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Ballard Urban Design

Our planning effort will help Ballard address the changes it's had over the past 10 years.
Partnering with the community to identify a vision that will shape growth and guide new development in Ballard.
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Background

After years of being a “sleepy” neighborhood, Ballard has been changing and growing. People are moving in, attracted to both Ballard’s heritage as well as its growing, urban vitality. We are undertaking a coordinated and strategic planning effort to create positive outcomes for the changes Ballard is experiencing.

Rich in character and heritage, the Ballard Hub Urban Village is a dynamic neighborhood with nearly 10,100 residents and 5,100 jobs. It is the center of a vibrant and engaged residential, business, and manufacturing community. Originally the home and workplace of Scandinavian fishermen, mill workers, and boat builders, Ballard has been known as a blue-collar enclave with strong Nordic ties, maritime atmosphere, senior population, and historic downtown.

Over the last decade, the neighborhood’s diverse, affordable housing and walkable streets have made it a magnet for younger people including families with children. Recent changes have been significant and the future promises more. Highlights of changes in Ballard over the past ten years:

The Urban Village is younger and more densely populated.

  • The total population increased by 24 percent
  • The adult population aged 18-64 increased by 35 percent
  • The number of households with children aged 18 or younger increased by 15 percent
  • See this chart of the 10 fastest growing Urban Villages between 2000 and 2010

The greater Ballard District is younger and more diverse.

  • The population of seniors over 65 declined by 21 percent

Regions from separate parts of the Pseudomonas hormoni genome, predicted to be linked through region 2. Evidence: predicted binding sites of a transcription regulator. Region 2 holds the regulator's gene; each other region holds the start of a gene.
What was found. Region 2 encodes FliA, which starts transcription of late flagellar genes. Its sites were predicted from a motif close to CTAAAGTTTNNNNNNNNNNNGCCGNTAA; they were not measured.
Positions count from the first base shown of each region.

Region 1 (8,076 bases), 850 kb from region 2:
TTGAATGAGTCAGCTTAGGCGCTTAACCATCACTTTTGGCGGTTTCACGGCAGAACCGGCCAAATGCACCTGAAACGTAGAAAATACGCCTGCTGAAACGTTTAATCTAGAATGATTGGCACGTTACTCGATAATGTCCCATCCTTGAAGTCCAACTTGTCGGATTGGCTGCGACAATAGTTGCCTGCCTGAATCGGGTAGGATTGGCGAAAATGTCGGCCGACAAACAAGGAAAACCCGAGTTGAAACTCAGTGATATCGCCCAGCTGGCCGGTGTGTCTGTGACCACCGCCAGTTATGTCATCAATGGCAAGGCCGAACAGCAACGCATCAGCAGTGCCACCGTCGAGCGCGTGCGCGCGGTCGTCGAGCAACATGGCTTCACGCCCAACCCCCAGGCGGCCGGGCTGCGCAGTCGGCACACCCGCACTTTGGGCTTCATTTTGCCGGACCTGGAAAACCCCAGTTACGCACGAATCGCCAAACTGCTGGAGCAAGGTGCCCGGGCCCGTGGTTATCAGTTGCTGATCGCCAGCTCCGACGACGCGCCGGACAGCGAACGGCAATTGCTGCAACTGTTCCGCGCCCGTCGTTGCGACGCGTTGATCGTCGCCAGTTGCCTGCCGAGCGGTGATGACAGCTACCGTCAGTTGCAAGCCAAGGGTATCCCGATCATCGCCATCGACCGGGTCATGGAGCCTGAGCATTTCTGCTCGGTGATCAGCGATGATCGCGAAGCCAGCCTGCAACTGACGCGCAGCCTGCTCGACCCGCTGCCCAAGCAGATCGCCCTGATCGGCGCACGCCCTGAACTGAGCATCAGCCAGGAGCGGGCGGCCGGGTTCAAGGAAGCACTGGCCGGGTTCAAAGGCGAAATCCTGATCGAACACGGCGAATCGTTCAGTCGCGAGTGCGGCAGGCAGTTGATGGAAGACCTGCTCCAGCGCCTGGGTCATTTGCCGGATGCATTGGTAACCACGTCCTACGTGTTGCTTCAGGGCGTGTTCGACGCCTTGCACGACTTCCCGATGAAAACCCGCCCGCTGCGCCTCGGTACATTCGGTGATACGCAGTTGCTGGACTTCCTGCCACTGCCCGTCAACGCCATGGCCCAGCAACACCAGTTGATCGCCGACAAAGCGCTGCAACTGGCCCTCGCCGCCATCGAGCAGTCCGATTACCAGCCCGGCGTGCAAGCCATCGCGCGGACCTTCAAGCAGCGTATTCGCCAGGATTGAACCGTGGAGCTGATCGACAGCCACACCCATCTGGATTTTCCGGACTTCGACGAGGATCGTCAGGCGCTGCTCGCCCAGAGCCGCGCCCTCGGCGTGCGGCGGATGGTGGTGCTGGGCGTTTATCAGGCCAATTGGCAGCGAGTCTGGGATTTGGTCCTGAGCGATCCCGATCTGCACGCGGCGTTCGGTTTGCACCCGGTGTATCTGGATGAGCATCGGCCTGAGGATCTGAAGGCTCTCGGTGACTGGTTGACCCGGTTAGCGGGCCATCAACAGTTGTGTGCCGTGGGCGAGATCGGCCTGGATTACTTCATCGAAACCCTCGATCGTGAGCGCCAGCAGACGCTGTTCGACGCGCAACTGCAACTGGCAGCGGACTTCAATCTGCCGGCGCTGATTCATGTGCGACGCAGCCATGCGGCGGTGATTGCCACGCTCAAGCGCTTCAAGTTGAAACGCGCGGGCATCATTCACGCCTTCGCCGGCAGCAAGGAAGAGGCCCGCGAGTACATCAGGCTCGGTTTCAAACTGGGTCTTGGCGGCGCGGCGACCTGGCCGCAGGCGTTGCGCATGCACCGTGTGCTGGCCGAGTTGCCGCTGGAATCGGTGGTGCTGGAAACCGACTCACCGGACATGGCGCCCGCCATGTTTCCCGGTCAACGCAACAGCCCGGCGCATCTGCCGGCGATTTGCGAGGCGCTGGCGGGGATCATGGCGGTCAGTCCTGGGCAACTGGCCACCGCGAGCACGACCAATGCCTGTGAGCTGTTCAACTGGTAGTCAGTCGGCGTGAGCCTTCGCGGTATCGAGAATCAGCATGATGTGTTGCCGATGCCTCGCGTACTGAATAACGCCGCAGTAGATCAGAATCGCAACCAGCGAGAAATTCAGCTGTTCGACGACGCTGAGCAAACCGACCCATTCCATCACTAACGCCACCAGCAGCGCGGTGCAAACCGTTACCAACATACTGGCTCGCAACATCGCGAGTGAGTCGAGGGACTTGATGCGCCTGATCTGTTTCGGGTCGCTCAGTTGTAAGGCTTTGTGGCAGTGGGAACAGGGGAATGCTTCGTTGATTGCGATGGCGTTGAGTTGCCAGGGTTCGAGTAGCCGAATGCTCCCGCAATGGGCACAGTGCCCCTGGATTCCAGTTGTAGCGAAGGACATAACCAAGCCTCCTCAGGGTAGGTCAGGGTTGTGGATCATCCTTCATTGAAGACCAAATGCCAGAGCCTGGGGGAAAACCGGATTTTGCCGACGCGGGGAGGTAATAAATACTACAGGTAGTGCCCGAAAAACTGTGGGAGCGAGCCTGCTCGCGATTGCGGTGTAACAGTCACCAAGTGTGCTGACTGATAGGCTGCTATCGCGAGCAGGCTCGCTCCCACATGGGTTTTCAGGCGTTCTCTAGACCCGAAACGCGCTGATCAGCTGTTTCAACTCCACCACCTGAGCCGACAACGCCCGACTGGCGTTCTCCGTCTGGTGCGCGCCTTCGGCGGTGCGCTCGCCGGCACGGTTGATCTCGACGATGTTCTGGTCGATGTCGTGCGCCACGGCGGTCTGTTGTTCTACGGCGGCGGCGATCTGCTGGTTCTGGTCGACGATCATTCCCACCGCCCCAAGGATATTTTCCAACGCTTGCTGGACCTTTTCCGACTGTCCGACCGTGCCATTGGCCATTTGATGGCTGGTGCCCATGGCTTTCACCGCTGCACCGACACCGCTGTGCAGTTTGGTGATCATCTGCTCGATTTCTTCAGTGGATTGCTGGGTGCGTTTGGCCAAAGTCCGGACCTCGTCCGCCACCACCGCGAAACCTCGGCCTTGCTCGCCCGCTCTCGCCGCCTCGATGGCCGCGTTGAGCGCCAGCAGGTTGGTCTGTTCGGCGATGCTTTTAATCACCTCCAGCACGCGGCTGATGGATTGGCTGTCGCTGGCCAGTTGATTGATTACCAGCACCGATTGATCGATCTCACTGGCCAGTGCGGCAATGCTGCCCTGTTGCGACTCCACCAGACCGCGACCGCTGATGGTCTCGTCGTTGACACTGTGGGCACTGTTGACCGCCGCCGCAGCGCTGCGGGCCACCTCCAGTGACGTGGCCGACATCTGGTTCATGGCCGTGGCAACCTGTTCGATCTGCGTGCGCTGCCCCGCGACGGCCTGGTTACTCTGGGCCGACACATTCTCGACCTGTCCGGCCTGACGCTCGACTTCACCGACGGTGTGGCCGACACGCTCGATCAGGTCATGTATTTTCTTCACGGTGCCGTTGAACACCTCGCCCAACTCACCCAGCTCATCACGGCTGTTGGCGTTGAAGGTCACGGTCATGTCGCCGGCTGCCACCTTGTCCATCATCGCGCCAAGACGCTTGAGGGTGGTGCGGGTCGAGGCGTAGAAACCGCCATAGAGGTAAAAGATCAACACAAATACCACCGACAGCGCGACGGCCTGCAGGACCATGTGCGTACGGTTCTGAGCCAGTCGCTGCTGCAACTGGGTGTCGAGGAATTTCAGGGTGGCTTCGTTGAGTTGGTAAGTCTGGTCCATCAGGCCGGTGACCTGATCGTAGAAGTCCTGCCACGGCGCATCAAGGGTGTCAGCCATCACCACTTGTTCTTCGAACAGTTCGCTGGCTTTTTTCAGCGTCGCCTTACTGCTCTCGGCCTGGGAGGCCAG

• The number of persons of color increased by 26 percent

Jobs did not grow as rapidly as population, and there are different jobs now.

  • Since 2004, the Urban Village lost 206 jobs putting it 750 jobs short of its 2024 employment target
  • Within greater Ballard’s industrial and commercial areas and along its working waterfront, traditional fishing, maritime, building supply, and manufacturing industries now coexist with breweries, bars, restaurants, numerous independent businesses, and larger shopping destinations

Neighborhood Plans

Previous Zoning Studies

Industrial Lands in Seattle

Citywide Projects and Studies

Real Estate Market

Transportation & Traffic

Topics of Interest

Reports on trends and other policy issues that will help inform our study.

  • The Insourcing Boom, December 2012, The Atlantic Monthly
    An exploration of the startling, sustainable, just-getting-started return of industry to the United States.
  • Population and demographics
    Explore population, housing, and job growth trends in Seattle and within the Ballard Urban Village.
  • The Third Industrial Revolution, April 21, 2012, The Economist
    As manufacturing goes digital, it will change out of all recognition, says Paul Markillie. And some of the business of making things will return to rich countries.
  • The Urban Manufacturing Alliance connects small business advocates, city governments, manufacturing associations, and urban industrial experts in cities across the U.S. to grow small manufacturers and create thousands of good jobs through innovative land use strategies, local branding, and sustainable product design.

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